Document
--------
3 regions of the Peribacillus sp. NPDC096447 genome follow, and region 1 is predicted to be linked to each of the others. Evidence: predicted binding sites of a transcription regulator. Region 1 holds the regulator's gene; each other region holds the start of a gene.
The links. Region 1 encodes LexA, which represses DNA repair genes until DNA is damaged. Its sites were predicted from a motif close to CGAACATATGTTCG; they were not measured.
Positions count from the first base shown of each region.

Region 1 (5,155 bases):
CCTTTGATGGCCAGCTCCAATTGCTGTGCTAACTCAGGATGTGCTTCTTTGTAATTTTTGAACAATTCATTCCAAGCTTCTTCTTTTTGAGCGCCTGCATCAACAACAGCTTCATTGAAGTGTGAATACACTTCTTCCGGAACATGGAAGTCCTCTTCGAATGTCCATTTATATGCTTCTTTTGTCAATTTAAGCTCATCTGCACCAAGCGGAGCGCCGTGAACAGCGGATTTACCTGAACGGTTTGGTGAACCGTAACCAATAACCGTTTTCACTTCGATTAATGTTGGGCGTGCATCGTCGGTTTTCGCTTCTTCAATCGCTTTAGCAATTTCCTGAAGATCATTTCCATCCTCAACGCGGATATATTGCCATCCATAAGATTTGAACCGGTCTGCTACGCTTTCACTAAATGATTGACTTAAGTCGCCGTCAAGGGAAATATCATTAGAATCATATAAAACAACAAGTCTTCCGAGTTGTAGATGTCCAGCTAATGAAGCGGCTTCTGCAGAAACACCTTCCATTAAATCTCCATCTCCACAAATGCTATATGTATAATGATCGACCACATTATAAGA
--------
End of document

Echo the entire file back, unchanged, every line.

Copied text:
3 regions of the Peribacillus sp. NPDC096447 genome follow, and region 1 is predicted to be linked to each of the others. Evidence: predicted binding sites of a transcription regulator. Region 1 holds the regulator's gene; each other region holds the start of a gene.
The links. Region 1 encodes LexA, which represses DNA repair genes until DNA is damaged. Its sites were predicted from a motif close to CGAACATATGTTCG; they were not measured.
Positions count from the first base shown of each region.

Region 1 (5,155 bases):
CCTTTGATGGCCAGCTCCAATTGCTGTGCTAACTCAGGATGTGCTTCTTTGTAATTTTTGAACAATTCATTCCAAGCTTCTTCTTTTTGAGCGCCTGCATCAACAACAGCTTCATTGAAGTGTGAATACACTTCTTCCGGAACATGGAAGTCCTCTTCGAATGTCCATTTATATGCTTCTTTTGTCAATTTAAGCTCATCTGCACCAAGCGGAGCGCCGTGAACAGCGGATTTACCTGAACGGTTTGGTGAACCGTAACCAATAACCGTTTTCACTTCGATTAATGTTGGGCGTGCATCGTCGGTTTTCGCTTCTTCAATCGCTTTAGCAATTTCCTGAAGATCATTTCCATCCTCAACGCGGATATATTGCCATCCATAAGATTTGAACCGGTCTGCTACGCTTTCACTAAATGATTGACTTAAGTCGCCGTCAAGGGAAATATCATTAGAATCATATAAAACAACAAGTCTTCCGAGTTGTAGATGTCCAGCTAATGAAGCGGCTTCTGCAGAAACACCTTCCATTAAATCTCCATCTCCACAAATGCTATATGTATAATGATCGACCACATTATAAGA